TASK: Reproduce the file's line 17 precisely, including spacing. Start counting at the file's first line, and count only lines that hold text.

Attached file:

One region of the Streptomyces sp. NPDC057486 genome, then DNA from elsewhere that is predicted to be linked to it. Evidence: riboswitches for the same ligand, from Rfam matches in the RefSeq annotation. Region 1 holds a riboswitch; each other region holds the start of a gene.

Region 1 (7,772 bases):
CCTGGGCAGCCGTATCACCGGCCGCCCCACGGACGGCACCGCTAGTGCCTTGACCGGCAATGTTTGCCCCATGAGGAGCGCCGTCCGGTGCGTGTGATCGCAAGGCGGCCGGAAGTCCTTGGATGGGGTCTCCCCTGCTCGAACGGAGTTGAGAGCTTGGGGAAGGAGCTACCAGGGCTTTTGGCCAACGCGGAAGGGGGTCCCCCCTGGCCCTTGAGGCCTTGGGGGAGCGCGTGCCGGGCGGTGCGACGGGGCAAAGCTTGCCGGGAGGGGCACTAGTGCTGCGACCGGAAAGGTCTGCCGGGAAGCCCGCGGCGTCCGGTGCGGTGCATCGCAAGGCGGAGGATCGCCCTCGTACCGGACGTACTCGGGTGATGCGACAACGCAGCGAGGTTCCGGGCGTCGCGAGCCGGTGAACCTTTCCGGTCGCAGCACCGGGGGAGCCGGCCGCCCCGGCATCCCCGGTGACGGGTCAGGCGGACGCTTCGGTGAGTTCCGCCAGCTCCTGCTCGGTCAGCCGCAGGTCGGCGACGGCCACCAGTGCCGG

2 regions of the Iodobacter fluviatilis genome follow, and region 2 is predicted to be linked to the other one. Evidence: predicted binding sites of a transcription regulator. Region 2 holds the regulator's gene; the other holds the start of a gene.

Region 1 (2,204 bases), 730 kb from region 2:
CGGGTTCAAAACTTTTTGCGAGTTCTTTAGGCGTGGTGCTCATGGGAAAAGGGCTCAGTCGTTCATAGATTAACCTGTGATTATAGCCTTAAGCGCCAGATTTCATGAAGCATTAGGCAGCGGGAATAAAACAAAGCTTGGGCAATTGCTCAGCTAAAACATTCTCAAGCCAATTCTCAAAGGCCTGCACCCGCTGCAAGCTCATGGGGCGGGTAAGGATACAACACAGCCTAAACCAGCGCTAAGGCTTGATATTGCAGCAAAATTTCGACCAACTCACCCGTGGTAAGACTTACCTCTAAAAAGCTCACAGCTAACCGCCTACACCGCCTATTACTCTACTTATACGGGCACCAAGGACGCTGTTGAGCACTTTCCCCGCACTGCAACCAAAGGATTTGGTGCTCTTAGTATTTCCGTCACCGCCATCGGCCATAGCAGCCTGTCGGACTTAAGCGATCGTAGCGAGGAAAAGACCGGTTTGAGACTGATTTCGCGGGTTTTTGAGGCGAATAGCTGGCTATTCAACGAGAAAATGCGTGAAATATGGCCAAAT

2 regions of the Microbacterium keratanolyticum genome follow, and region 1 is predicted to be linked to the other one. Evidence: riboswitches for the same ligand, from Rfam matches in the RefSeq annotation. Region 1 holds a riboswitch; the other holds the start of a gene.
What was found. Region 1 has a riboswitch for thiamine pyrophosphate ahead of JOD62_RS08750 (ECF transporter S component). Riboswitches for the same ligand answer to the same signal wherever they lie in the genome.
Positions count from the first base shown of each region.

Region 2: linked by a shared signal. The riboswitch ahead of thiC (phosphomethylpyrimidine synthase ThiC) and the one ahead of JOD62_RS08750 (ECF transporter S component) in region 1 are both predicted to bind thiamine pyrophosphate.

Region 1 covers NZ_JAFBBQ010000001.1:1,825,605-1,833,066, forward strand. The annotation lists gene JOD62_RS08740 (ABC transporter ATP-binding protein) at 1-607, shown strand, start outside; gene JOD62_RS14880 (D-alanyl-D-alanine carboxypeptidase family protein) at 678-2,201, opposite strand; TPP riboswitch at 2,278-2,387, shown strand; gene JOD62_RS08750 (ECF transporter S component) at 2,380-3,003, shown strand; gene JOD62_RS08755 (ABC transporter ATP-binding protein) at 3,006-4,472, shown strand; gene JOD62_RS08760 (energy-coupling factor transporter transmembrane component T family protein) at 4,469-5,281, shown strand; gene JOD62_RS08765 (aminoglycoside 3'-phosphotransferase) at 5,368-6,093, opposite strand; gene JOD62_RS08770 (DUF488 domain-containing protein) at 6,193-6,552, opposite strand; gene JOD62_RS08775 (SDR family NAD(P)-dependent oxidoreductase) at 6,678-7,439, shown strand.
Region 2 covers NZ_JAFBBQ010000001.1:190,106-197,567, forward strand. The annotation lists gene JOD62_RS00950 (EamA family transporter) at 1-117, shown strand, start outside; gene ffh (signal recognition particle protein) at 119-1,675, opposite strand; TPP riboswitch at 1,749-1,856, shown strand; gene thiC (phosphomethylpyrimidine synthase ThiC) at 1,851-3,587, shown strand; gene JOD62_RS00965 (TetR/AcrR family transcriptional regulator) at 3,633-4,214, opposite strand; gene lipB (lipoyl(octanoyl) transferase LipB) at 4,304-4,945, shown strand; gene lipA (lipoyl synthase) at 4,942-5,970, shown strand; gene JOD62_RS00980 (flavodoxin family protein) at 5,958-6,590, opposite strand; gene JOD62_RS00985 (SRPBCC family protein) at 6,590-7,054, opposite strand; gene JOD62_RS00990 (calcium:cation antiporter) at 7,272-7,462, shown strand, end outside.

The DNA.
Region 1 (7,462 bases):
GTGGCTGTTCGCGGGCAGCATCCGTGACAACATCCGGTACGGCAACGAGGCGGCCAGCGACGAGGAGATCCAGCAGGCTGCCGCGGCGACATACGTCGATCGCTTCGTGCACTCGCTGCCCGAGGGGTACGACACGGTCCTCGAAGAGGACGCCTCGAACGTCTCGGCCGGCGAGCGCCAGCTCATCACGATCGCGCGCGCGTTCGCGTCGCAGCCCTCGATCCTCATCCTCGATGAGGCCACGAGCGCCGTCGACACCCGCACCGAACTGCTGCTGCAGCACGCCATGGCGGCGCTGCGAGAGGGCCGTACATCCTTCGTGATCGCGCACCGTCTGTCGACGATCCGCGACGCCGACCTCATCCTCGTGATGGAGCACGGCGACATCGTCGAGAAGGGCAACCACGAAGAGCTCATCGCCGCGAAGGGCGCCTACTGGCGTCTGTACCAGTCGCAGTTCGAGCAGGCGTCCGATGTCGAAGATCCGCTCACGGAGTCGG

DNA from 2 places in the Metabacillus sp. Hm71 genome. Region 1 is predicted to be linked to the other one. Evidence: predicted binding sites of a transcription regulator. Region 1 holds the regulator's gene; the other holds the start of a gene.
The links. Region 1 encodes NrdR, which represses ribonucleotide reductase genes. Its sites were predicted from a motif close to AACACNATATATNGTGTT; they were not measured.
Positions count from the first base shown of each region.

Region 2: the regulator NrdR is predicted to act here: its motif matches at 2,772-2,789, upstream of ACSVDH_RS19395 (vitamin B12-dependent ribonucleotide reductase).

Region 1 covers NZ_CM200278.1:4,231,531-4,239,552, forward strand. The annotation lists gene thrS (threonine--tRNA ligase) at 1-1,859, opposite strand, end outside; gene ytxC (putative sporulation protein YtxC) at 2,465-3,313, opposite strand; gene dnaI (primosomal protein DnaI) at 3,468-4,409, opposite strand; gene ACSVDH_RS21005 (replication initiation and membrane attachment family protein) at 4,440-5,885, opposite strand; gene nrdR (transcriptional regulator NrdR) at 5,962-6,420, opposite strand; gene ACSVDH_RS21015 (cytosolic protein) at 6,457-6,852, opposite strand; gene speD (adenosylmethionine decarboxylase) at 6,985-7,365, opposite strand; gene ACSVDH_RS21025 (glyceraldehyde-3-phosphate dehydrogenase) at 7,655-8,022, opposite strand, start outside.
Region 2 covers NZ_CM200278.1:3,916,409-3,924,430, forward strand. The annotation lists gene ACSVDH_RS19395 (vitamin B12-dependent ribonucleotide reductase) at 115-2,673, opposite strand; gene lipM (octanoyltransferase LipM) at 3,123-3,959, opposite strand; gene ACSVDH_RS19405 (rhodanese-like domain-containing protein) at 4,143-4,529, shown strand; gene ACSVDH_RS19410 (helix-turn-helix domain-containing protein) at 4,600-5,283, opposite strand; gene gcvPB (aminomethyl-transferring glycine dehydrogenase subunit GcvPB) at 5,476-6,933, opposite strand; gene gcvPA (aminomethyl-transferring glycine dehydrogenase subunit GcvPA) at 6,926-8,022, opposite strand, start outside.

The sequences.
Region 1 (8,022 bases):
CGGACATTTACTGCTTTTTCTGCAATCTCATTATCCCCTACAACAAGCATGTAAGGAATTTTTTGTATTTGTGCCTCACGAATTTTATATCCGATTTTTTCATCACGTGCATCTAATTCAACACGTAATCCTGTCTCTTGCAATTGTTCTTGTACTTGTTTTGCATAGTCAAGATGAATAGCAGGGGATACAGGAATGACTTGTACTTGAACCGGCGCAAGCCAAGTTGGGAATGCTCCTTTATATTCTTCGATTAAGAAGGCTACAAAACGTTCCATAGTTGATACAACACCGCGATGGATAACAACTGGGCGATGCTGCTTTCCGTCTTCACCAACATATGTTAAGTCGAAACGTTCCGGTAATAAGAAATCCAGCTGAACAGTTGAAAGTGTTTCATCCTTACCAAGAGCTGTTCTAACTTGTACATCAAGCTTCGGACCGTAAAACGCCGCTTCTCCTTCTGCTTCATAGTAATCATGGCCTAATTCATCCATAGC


The links. Region 1 encodes NrdR, which represses ribonucleotide reductase genes. Its sites were predicted from a motif close to AACACNATATATNGTGTT; they were not measured.